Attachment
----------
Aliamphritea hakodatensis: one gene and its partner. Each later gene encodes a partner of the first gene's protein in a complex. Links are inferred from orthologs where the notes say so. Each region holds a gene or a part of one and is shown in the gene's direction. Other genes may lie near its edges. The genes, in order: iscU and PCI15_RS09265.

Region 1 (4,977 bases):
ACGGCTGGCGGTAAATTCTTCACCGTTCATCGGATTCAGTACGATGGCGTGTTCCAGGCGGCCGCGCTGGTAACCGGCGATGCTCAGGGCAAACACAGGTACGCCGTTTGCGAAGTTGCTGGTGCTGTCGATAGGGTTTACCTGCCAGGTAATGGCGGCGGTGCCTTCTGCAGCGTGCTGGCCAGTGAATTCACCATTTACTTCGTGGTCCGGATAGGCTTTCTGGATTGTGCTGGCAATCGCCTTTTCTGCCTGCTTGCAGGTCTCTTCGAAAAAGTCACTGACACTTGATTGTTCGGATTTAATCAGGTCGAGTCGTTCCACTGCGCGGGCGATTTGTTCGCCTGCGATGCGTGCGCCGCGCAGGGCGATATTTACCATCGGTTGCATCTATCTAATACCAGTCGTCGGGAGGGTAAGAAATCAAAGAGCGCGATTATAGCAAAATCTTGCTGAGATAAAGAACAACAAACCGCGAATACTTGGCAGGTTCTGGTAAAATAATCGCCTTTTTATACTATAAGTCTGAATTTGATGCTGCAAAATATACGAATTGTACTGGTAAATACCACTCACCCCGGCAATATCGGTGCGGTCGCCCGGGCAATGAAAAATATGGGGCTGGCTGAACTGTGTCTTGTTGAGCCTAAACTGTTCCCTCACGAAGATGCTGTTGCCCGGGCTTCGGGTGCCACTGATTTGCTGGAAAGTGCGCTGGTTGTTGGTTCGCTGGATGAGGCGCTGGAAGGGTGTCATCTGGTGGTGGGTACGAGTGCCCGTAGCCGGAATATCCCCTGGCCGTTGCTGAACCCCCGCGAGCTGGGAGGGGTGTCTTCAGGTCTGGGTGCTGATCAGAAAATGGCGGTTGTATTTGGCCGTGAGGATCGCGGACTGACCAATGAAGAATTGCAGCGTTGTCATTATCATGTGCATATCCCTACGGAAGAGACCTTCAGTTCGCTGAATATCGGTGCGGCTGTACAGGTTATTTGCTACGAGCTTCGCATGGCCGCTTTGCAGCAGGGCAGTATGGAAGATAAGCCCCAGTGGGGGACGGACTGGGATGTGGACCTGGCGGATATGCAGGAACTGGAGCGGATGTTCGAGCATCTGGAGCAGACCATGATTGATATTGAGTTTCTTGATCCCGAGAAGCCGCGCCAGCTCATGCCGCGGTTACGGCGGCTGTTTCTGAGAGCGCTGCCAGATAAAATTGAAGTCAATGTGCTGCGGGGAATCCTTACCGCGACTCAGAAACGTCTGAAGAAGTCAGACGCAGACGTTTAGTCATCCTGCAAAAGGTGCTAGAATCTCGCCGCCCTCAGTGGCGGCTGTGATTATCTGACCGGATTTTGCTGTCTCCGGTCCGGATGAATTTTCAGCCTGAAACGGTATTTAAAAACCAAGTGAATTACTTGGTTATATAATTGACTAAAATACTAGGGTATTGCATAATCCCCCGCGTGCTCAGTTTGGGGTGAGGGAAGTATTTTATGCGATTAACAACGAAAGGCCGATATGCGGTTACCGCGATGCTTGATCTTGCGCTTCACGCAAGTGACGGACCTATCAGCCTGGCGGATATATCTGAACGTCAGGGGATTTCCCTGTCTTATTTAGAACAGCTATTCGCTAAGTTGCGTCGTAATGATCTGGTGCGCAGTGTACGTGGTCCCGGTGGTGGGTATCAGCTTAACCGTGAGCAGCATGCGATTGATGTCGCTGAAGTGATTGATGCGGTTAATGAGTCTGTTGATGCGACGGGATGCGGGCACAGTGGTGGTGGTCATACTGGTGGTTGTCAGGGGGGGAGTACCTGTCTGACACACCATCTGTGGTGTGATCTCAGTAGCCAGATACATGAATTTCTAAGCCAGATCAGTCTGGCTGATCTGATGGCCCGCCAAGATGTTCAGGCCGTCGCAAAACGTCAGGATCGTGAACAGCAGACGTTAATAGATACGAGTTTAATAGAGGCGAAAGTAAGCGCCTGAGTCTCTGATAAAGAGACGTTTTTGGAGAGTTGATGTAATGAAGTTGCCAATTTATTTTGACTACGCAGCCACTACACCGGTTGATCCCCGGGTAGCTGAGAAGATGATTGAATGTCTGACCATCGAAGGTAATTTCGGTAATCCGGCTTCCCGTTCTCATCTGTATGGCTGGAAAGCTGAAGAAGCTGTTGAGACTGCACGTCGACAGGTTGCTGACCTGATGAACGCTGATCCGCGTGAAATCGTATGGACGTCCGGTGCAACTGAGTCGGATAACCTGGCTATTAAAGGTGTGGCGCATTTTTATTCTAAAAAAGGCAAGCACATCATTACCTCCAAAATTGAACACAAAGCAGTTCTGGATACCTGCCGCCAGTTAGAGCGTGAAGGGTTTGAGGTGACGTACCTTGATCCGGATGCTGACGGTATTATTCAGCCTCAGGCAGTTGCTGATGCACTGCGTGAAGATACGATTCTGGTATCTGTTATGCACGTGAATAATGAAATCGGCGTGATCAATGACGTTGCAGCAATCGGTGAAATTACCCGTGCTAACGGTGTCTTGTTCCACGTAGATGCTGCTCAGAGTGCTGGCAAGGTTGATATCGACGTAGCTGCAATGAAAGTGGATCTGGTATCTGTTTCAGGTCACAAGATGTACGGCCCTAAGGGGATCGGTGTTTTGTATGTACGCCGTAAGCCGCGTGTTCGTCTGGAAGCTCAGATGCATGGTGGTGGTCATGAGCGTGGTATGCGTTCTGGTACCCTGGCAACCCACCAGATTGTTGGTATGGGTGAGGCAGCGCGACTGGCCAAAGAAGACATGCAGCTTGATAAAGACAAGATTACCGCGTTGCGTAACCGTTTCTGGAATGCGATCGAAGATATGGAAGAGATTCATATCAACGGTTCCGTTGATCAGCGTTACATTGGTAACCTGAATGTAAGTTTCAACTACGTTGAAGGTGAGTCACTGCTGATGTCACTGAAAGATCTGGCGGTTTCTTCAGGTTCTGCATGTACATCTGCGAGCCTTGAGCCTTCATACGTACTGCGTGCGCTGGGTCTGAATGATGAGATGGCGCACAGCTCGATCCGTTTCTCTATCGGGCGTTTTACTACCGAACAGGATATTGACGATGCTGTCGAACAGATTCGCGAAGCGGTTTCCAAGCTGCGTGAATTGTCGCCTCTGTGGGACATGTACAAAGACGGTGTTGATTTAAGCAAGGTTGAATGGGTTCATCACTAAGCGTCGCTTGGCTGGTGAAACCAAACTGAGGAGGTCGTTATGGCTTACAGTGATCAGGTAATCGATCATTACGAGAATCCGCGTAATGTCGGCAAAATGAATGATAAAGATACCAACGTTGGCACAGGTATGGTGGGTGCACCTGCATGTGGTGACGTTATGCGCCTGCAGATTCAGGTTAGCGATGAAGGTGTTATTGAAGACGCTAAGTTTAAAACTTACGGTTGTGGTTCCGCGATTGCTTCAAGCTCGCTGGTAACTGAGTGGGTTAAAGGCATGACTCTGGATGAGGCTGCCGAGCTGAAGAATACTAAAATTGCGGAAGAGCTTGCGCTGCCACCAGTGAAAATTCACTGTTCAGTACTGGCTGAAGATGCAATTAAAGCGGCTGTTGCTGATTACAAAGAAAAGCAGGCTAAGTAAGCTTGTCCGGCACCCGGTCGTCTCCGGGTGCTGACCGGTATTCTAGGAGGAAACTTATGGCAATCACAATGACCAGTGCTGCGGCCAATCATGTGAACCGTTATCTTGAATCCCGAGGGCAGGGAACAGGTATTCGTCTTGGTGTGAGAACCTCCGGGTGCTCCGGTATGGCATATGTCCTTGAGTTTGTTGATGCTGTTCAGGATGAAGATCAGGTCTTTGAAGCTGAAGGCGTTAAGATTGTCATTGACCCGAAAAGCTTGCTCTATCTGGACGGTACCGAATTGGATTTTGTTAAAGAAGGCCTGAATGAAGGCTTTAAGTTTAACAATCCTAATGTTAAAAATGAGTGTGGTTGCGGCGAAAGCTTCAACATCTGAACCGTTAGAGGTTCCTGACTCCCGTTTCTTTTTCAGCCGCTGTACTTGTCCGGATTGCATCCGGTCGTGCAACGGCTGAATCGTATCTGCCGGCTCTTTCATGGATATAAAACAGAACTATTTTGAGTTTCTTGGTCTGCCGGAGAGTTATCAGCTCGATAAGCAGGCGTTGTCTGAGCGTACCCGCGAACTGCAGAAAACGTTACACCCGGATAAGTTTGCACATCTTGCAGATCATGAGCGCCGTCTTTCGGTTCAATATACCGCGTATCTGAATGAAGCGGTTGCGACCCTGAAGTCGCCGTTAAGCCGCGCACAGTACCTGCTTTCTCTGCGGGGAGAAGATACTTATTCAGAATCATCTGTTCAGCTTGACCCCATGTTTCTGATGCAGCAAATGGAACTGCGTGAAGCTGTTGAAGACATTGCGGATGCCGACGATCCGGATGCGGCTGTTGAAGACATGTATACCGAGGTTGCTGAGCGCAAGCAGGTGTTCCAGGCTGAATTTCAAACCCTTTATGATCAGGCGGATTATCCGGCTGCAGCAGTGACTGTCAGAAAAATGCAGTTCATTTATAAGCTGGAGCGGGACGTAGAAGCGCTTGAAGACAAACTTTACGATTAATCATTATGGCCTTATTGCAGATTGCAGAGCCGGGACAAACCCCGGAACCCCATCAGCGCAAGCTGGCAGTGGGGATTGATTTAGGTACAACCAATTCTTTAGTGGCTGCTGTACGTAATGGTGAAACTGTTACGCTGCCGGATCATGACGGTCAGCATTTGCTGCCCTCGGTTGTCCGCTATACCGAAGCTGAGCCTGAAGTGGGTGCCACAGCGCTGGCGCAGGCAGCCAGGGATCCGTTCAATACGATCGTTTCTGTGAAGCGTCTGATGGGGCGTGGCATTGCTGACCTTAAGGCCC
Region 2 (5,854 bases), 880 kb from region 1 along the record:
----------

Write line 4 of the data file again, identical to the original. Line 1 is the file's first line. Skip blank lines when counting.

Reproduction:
Region 2 (5,854 bases), 880 kb from region 1 along the record: